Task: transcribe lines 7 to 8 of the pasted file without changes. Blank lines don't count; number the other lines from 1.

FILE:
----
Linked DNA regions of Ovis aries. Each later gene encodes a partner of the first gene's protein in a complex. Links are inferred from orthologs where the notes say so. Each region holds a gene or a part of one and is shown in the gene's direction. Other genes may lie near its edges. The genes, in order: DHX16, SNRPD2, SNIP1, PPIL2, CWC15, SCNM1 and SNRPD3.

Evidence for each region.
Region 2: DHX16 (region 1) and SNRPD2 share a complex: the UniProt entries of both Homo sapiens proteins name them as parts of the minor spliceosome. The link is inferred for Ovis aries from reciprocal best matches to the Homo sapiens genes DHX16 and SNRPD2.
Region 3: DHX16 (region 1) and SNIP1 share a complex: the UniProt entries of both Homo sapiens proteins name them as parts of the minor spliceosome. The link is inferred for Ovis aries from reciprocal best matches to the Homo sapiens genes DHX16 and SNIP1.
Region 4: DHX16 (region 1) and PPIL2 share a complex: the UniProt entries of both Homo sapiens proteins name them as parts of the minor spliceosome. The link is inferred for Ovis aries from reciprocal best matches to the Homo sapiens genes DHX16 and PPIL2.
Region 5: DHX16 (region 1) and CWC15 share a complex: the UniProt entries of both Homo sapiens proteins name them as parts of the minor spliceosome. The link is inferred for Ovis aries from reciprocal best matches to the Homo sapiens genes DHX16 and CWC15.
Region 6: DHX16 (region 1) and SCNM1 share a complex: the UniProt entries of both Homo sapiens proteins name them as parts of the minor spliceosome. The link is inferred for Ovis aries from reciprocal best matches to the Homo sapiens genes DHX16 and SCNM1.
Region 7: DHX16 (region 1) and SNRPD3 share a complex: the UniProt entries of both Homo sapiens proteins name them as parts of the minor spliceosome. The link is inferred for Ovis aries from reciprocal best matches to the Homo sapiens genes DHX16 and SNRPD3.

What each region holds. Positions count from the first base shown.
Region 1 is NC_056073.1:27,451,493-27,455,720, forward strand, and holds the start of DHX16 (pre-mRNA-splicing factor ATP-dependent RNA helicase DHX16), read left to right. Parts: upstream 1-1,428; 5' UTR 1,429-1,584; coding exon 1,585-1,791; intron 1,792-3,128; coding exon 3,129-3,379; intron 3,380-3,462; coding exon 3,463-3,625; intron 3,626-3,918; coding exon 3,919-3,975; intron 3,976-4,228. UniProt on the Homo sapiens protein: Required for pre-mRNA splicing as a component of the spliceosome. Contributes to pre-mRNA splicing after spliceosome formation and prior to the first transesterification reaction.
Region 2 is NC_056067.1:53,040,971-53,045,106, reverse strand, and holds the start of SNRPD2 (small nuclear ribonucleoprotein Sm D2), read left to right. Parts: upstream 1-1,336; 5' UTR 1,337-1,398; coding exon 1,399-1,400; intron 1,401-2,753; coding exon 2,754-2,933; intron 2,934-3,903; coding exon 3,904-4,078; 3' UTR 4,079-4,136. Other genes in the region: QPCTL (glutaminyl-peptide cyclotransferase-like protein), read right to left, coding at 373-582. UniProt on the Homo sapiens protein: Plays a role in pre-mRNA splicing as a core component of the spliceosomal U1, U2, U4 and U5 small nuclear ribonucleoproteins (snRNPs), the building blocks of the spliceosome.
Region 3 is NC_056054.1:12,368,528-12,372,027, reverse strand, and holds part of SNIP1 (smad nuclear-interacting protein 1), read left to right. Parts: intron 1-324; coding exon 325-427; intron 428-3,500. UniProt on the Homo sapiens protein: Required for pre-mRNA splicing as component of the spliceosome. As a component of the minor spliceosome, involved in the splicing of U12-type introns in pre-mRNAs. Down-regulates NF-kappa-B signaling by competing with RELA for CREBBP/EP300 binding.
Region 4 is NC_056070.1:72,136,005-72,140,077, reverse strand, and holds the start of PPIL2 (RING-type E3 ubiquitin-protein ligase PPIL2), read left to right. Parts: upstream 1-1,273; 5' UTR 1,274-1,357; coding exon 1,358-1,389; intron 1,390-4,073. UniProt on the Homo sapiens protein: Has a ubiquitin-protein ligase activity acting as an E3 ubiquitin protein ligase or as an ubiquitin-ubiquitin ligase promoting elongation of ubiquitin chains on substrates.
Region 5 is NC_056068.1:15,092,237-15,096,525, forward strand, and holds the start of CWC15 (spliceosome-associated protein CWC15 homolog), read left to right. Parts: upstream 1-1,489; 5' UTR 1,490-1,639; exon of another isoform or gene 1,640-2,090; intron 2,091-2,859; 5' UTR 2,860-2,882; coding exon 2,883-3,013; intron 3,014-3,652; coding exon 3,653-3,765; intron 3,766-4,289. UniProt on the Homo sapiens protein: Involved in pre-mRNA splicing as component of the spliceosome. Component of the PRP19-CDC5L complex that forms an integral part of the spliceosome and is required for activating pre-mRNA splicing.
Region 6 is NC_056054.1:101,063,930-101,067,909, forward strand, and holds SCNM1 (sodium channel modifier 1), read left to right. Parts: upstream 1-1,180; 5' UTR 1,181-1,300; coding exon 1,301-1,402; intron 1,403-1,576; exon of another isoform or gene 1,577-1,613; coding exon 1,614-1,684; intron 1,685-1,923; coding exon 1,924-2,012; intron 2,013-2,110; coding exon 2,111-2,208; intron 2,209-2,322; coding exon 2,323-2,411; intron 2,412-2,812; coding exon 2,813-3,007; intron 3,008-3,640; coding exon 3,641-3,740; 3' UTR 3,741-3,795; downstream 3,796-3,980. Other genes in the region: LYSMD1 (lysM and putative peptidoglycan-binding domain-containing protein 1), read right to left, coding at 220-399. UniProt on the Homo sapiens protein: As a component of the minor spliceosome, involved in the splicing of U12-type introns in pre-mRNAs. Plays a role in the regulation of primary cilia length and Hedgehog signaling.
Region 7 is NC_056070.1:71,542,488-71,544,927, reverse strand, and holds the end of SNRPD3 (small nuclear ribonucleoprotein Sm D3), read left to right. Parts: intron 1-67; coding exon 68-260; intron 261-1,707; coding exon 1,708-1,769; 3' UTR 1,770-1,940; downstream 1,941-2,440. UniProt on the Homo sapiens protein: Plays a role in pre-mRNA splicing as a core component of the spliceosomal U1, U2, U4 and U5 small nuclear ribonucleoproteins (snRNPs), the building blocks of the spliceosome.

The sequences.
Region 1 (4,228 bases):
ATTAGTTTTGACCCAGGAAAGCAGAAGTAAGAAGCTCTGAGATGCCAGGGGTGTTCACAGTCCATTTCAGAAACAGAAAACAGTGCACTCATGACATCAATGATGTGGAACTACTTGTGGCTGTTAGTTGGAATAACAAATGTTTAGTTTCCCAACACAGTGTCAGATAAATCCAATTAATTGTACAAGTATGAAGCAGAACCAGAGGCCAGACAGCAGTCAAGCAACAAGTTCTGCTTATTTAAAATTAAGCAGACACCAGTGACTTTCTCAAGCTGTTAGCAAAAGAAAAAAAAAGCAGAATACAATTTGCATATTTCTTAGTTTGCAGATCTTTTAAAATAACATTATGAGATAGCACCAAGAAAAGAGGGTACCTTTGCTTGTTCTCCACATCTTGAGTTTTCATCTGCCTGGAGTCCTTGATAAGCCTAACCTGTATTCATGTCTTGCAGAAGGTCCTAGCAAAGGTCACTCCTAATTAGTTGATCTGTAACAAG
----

Region 6: DHX16 (region 1) and SCNM1 share a complex: the UniProt entries of both Homo sapiens proteins name them as parts of the minor spliceosome. The link is inferred for Ovis aries from reciprocal best matches to the Homo sapiens genes DHX16 and SCNM1.
Region 7: DHX16 (region 1) and SNRPD3 share a complex: the UniProt entries of both Homo sapiens proteins name them as parts of the minor spliceosome. The link is inferred for Ovis aries from reciprocal best matches to the Homo sapiens genes DHX16 and SNRPD3.